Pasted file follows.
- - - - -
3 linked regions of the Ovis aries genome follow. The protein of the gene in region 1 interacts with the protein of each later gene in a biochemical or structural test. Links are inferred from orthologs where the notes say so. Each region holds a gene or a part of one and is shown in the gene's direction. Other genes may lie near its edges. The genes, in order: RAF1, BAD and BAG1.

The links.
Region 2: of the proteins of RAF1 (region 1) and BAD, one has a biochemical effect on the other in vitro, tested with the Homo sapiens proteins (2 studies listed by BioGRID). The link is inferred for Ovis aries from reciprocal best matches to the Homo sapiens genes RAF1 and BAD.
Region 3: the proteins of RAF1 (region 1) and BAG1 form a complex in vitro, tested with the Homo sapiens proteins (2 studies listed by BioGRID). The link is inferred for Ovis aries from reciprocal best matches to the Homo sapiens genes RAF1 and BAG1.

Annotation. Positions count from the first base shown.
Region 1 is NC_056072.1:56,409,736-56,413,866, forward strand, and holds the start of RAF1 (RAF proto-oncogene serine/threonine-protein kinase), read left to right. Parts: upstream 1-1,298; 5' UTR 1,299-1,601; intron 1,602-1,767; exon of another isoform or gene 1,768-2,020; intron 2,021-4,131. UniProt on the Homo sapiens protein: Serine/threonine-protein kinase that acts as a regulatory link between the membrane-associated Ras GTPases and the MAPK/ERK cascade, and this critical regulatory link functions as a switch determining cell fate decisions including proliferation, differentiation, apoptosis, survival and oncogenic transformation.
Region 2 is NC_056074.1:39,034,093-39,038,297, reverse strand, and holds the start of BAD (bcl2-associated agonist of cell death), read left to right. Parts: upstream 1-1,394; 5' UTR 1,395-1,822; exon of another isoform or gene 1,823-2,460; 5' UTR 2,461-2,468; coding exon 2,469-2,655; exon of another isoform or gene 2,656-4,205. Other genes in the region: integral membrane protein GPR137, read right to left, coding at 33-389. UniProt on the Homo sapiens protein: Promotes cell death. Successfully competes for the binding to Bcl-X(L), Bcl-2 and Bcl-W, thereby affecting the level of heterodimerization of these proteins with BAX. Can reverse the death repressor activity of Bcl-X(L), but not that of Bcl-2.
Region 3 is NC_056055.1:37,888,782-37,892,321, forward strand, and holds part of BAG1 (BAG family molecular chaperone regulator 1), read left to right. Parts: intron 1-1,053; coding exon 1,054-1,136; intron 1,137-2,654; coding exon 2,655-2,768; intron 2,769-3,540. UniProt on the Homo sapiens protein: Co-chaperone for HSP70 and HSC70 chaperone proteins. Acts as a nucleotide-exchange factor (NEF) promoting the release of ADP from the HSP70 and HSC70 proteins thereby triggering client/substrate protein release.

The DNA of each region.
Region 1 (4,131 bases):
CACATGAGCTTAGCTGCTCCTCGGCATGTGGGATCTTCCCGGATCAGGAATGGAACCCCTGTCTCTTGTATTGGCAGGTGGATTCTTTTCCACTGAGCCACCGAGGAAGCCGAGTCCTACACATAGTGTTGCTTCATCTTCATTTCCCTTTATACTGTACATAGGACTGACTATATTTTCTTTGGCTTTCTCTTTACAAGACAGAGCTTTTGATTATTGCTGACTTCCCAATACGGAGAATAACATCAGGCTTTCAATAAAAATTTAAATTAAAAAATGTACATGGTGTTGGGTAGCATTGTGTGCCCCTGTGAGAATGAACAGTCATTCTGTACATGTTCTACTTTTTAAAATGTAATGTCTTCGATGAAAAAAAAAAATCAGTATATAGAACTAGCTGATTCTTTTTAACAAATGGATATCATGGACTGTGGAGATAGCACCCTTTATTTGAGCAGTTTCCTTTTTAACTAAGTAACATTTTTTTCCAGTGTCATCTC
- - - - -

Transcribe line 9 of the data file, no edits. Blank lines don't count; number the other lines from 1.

The DNA of each region.